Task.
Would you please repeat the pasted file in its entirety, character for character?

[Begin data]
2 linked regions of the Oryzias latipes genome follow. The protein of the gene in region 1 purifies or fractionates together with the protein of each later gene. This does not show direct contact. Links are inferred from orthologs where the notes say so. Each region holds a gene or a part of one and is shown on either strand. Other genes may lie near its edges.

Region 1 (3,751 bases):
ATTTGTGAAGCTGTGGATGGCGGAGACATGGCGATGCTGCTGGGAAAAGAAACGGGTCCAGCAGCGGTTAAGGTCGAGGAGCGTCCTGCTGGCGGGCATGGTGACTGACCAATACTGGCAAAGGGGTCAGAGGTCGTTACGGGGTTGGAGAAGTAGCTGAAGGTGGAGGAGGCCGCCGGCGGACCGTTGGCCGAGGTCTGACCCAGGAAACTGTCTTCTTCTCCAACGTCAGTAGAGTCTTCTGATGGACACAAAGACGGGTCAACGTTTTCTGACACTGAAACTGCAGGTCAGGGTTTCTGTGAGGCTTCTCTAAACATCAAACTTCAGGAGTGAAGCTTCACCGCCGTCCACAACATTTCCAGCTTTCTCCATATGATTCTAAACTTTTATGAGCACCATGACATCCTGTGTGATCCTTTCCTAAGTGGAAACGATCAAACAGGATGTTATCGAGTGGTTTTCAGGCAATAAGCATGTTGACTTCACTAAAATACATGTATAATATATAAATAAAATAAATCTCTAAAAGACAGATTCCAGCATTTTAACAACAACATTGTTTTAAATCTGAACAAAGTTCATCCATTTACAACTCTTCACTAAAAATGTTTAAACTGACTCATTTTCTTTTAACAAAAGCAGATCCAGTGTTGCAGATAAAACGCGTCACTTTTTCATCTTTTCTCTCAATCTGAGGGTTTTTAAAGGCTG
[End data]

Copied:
2 linked regions of the Oryzias latipes genome follow. The protein of the gene in region 1 purifies or fractionates together with the protein of each later gene. This does not show direct contact. Links are inferred from orthologs where the notes say so. Each region holds a gene or a part of one and is shown on either strand. Other genes may lie near its edges.

Region 1 (3,751 bases):
ATTTGTGAAGCTGTGGATGGCGGAGACATGGCGATGCTGCTGGGAAAAGAAACGGGTCCAGCAGCGGTTAAGGTCGAGGAGCGTCCTGCTGGCGGGCATGGTGACTGACCAATACTGGCAAAGGGGTCAGAGGTCGTTACGGGGTTGGAGAAGTAGCTGAAGGTGGAGGAGGCCGCCGGCGGACCGTTGGCCGAGGTCTGACCCAGGAAACTGTCTTCTTCTCCAACGTCAGTAGAGTCTTCTGATGGACACAAAGACGGGTCAACGTTTTCTGACACTGAAACTGCAGGTCAGGGTTTCTGTGAGGCTTCTCTAAACATCAAACTTCAGGAGTGAAGCTTCACCGCCGTCCACAACATTTCCAGCTTTCTCCATATGATTCTAAACTTTTATGAGCACCATGACATCCTGTGTGATCCTTTCCTAAGTGGAAACGATCAAACAGGATGTTATCGAGTGGTTTTCAGGCAATAAGCATGTTGACTTCACTAAAATACATGTATAATATATAAATAAAATAAATCTCTAAAAGACAGATTCCAGCATTTTAACAACAACATTGTTTTAAATCTGAACAAAGTTCATCCATTTACAACTCTTCACTAAAAATGTTTAAACTGACTCATTTTCTTTTAACAAAAGCAGATCCAGTGTTGCAGATAAAACGCGTCACTTTTTCATCTTTTCTCTCAATCTGAGGGTTTTTAAAGGCTG